An interactive report published on Wednesday by The Washington Post brings to light a dark fact about crime and violence in the city of Miami. The newspaper’s analysis of public records data shows that 60 percent of homicides in the city between 2007 and 2017 went unsolved, placing Miami towards the bottom of the 50 cities it analyzed.
Only Baltimore, Buffalo, New Orleans, Chicago and San Bernardino were worse at solving homicides than Miami, according to the report.
The results vary depending on where in the city crimes happen. Nearly all homicides were solved in a particular part of Little Havana. But there are pockets of the Liberty City, Alapattah and Little River neighborhoods where less than a third of murders were solved. Those areas also saw many more homicides than other parts of the city.
Residents of those communities have been vocal about addressing gun violence through policy change. Students at Miami Northwestern High School even organized a walk-out of classes to bring attention to the gun violence in their community in the days following the February school shooting that left 17 dead in Parkland.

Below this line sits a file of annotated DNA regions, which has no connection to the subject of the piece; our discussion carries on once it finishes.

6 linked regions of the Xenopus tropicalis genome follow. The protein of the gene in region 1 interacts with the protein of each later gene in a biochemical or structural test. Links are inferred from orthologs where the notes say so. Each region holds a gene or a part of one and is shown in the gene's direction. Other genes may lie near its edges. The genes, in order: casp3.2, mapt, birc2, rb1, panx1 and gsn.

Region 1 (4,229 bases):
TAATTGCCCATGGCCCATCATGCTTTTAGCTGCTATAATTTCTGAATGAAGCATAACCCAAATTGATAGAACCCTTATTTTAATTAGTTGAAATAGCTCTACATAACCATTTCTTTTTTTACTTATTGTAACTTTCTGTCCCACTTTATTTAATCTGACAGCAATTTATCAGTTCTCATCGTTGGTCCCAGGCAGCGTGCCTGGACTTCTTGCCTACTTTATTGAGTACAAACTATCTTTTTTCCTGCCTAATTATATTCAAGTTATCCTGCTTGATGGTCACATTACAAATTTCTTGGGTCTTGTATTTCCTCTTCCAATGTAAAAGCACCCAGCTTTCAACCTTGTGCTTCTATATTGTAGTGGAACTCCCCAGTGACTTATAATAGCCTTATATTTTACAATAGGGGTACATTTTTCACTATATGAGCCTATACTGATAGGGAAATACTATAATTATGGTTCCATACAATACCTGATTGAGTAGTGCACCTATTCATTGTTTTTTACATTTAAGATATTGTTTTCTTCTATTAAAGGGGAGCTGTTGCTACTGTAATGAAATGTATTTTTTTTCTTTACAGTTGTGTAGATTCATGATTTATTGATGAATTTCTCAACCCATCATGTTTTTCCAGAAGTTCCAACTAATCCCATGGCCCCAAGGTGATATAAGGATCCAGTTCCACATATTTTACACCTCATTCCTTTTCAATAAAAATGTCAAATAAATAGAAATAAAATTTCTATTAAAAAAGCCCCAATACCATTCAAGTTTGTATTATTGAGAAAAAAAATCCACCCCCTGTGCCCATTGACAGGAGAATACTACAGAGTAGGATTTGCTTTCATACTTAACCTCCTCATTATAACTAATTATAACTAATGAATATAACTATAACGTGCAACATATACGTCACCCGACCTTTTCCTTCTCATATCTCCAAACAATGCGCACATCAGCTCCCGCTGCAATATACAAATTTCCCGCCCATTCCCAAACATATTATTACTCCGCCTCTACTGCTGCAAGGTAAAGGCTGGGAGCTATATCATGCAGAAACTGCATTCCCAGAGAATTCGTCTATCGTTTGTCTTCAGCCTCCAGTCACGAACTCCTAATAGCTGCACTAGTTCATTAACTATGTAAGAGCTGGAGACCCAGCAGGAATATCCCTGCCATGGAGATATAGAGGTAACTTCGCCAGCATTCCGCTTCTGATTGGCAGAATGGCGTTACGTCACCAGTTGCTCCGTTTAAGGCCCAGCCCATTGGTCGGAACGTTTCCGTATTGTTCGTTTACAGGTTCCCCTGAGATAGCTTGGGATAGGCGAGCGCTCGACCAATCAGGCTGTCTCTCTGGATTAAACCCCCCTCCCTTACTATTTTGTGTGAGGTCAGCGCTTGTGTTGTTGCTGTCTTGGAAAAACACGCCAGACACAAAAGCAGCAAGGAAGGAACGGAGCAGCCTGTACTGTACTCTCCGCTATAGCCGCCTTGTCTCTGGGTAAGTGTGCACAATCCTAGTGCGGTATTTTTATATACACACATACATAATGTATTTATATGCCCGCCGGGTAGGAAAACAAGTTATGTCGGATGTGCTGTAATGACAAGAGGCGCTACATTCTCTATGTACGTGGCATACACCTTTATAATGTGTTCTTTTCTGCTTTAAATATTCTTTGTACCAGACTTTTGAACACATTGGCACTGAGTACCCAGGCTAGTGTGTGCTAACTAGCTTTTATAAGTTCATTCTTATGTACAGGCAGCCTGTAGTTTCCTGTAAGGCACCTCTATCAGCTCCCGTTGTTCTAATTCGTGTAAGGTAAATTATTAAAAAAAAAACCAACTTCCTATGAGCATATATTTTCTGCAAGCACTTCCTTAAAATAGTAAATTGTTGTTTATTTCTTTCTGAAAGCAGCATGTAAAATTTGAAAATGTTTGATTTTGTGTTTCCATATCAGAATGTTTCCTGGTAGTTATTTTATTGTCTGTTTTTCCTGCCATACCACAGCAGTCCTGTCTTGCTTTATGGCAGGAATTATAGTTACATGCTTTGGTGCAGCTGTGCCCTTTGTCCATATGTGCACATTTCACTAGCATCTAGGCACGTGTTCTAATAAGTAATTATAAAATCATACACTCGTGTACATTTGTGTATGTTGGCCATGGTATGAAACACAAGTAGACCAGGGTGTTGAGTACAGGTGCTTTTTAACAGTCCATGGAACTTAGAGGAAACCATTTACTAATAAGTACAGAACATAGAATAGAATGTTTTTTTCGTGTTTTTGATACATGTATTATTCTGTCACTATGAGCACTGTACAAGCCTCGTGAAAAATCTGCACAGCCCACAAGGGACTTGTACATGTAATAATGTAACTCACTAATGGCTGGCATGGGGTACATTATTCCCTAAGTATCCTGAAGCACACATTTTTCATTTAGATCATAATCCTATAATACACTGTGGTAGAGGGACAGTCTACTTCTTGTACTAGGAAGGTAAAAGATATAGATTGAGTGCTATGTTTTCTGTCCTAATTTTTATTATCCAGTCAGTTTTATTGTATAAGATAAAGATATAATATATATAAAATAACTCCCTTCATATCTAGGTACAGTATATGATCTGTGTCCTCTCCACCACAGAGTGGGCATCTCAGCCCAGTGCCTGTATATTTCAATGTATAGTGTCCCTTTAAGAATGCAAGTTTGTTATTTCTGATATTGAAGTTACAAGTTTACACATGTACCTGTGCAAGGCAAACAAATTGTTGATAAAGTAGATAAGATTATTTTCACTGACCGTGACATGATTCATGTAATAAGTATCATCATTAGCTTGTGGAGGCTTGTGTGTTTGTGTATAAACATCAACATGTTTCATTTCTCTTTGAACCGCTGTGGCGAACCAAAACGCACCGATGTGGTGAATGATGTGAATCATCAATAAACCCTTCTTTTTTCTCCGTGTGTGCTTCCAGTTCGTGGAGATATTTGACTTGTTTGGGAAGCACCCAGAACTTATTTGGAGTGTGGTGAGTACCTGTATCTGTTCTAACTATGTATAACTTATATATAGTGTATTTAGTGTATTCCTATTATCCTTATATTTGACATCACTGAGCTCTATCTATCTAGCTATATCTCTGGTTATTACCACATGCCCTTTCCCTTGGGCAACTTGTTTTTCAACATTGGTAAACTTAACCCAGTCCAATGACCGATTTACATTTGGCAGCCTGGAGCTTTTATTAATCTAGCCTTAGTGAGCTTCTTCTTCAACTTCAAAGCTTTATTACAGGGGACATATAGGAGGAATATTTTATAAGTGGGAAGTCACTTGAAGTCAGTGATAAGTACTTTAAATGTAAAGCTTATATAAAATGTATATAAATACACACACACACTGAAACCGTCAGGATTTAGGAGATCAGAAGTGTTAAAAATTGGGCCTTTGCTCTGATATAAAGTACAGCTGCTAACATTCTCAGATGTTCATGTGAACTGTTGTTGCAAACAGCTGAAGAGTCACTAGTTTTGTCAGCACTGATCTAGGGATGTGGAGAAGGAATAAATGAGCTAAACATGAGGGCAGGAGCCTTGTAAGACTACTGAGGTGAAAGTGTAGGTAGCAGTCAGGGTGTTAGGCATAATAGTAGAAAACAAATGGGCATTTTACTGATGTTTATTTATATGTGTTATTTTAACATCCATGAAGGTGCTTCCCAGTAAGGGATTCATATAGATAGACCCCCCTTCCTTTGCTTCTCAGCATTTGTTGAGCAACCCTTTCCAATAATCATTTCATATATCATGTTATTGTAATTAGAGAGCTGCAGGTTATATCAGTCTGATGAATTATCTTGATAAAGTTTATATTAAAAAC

"The students are charged to respond to what has not been happening, and from what I can tell you, the students are galvanizing to articulate how they feel," Northwestern teacher Miriam King told WLRN's Nadege Green during the walk-out.
There were racial and ethnic disparities in terms of which kinds of murders got solved, according to the Post's analysis. Police made arrests for nearly half of homicides that had a white victim, compared to about 30 percent for cases where the victims were black or Latino.
The Miami Police Department did not respond to a request for comment about the findings.
The Post used data gathered by local police departments and an FBI database in order to analyze the numbers.